Good morning, and Happy Father's Day to all the fathers out there — especially my own!
Today's Smart Brevity count is 1,052 words, ~ 4 minute read.
I'll share my latest Harder Line column, and then Ben Geman will you get up to speed on other news.
Illustration: Rebecca Zisser/Axios
The oil and gas industry is ramping up petrochemicals — building blocks of plastics — right as the global outcry intensifies over plastic waste.
Where it stands: China, which had imported around 70% of the world’s plastic waste, has nearly banned all such imports since last year. That move, combined with horrific images of plastic waste circulating social media, has catapulted the world’s plastic problems to the front of people’s minds and politicians’ priorities.
What they're saying: While some experts and industry executives argue that plastic is better than alternatives like glass, environmentalists say industry’s focus on recycling reinforces the world’s plastic dependency and unfairly shifts attention to waste management.
What we’re watching: To what degree oil companies branch out into other technologies aimed at plastic recycling.
Speaking of plastics, Amy and our Axios colleagues ran an eye-opening collection of stories over the weekend, including her story here, about how we've sipped, packaged and played our way into a global plastics crisis.
Go deeper: Read the full Axios deep dive
The weekend brought fresh pledges to protect oil tankers following last week's attacks in the Gulf of Oman, but markets picked up where they left off Friday — reacting more to bearish economic signs than heightened security fears.
Why it matters: Over 18 million barrels of oil per day — nearly a fifth of global demand — pass through the Strait of Hormuz.
Where it stands: The security of oil moving through the strait was prominent at a previously scheduled weekend meeting of G20 energy ministers in Japan, per S&P Global Platts and other reports.
What they're saying: "We always defend freedom of navigation. We are going to work to build out a set of countries that have deep vested interest in keeping that strait open to help us do that," Secretary of State Mike Pompeo said Sunday on CBS News' "Face the Nation," noting Asian nations' reliance on oil moved through the area.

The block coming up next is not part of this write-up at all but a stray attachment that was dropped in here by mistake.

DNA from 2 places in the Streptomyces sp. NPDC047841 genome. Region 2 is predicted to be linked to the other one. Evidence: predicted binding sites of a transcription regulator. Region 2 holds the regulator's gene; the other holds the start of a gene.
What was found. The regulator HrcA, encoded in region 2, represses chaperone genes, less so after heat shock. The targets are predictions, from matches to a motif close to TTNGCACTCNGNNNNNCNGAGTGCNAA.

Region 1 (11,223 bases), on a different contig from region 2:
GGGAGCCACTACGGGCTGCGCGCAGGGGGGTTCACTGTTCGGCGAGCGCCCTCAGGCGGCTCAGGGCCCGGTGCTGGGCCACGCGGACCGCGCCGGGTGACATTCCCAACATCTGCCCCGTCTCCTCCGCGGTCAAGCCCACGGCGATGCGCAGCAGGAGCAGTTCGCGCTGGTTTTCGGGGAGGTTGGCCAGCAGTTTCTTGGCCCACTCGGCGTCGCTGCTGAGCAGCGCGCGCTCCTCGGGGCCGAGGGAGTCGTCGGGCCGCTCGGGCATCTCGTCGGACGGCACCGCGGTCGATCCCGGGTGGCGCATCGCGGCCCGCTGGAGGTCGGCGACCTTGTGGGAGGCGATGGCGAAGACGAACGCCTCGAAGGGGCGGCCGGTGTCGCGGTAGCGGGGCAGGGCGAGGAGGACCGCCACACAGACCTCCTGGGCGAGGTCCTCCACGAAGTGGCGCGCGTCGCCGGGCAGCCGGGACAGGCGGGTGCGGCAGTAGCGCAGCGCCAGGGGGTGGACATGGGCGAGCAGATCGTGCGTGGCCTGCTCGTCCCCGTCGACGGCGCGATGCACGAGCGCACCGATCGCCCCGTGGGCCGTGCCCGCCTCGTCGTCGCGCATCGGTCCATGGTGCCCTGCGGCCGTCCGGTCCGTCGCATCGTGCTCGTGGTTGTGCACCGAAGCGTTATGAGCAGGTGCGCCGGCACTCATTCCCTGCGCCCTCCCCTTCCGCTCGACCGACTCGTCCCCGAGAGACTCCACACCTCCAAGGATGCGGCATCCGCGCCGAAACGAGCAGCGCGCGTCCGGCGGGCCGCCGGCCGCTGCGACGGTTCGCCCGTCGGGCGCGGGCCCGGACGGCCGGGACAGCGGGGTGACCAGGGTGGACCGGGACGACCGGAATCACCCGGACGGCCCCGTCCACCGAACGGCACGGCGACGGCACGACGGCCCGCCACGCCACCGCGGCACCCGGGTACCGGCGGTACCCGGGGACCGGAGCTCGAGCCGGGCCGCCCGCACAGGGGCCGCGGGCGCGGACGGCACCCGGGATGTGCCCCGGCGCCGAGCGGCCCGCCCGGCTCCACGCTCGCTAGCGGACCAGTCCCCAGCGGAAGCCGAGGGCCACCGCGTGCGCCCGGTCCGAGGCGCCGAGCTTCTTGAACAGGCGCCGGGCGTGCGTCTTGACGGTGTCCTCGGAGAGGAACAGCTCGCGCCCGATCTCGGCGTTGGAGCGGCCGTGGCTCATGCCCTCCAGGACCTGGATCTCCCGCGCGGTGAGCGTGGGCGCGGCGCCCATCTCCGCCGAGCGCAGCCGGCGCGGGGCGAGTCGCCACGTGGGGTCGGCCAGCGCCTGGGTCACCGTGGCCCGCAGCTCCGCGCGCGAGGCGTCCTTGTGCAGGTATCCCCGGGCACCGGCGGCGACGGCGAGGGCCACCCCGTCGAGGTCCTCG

But, but, but: Economic headwinds are checking oil prices despite the rise in geopolitical tensions.
Go deeper: A crude tug of war on the global oil market
This NYT story made the rounds over the weekend...
"The United States is stepping up digital incursions into Russia’s electric power grid in a warning to President Vladimir V. Putin and a demonstration of how the Trump administration is using new authorities to deploy cybertools more aggressively."
Why it matters: "Power grids are certain to become a rapidly escalating part of the battlefield for cybersecurity warfare," Jason Bordoff, head of the Columbia University energy think tank, noted via Twitter.
The big picture: The story, sourced to current and former U.S. officials, follows 2018 reports of wide-ranging Russian intrusions into U.S. energy infrastructure. And more broadly, the NYT notes, "Power grids have been a low-intensity battleground for years."
The intrigue: President Trump denied the story over the weekend.
Threat level: Axios cybersecurity expert Joe Uchill notes that tampering with power plants would be a high-risk move by the U.S. — there's no rule saying escalating tensions will be limited to the cyber domain.
Regulations: House Energy and Commerce panels will meet Thursday for a hearing on Trump administration plans to prevent auto mileage and emissions standards from growing tougher after 2020.
South America: Authorities continue seeking the cause of a massive blackout that hit the interconnected grid for Argentina, Uruguay and Paraguay over the weekend, affecting tens of millions of people, per the Washington Post.